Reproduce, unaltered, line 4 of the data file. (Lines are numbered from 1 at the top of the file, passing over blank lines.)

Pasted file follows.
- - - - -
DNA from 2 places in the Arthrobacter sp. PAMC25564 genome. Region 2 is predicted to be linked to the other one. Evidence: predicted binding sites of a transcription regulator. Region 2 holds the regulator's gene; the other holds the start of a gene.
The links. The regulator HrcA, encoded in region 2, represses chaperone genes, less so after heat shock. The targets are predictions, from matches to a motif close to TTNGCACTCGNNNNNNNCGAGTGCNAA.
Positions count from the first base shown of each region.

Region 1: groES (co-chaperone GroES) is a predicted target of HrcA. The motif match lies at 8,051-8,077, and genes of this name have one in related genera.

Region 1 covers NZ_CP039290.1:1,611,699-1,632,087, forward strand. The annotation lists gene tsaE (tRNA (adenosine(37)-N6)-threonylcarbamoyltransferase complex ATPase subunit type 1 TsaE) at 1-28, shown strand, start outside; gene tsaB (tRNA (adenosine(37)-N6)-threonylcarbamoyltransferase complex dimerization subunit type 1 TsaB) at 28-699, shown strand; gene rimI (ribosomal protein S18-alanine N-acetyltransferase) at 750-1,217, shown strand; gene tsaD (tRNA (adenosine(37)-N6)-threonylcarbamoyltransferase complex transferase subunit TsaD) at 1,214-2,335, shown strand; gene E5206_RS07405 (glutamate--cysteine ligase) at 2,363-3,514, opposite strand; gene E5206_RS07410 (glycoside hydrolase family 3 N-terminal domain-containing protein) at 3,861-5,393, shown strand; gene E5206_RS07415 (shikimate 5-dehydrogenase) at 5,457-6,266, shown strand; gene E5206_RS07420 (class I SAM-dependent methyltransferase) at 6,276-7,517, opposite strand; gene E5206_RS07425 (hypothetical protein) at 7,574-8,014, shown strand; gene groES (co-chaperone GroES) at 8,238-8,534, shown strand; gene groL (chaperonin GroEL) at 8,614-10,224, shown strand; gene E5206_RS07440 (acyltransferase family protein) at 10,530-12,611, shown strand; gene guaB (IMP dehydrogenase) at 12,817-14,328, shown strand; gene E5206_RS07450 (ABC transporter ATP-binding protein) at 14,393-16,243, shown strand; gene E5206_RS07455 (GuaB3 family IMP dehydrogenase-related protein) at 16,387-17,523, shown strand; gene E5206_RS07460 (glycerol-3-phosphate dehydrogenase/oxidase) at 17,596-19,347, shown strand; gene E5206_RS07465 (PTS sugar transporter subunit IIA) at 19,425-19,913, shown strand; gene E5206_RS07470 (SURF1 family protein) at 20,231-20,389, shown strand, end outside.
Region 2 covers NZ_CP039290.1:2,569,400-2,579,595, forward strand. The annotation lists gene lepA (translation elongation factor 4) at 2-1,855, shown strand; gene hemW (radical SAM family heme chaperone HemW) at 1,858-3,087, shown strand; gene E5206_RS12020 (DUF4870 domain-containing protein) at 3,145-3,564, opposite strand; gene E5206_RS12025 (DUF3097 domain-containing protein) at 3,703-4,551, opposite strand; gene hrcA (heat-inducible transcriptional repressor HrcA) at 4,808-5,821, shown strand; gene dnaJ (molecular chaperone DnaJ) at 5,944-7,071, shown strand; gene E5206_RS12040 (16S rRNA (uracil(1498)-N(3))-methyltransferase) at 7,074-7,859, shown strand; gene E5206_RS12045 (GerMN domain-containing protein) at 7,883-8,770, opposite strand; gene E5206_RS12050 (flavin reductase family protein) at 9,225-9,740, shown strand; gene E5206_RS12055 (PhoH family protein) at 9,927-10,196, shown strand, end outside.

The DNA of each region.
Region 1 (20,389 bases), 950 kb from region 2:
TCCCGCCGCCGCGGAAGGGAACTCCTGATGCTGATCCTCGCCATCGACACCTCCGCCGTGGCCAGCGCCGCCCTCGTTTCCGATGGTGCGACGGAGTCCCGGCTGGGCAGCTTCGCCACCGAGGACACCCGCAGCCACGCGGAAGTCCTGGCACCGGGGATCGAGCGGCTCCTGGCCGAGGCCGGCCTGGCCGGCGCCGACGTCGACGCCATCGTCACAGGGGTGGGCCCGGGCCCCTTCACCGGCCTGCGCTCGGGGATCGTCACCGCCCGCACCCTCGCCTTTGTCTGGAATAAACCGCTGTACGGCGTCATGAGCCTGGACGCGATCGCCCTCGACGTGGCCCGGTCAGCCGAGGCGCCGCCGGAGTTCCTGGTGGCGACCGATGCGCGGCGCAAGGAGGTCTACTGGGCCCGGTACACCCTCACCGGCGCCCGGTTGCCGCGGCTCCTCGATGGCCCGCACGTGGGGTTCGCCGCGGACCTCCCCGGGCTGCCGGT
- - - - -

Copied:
Region 1: groES (co-chaperone GroES) is a predicted target of HrcA. The motif match lies at 8,051-8,077, and genes of this name have one in related genera.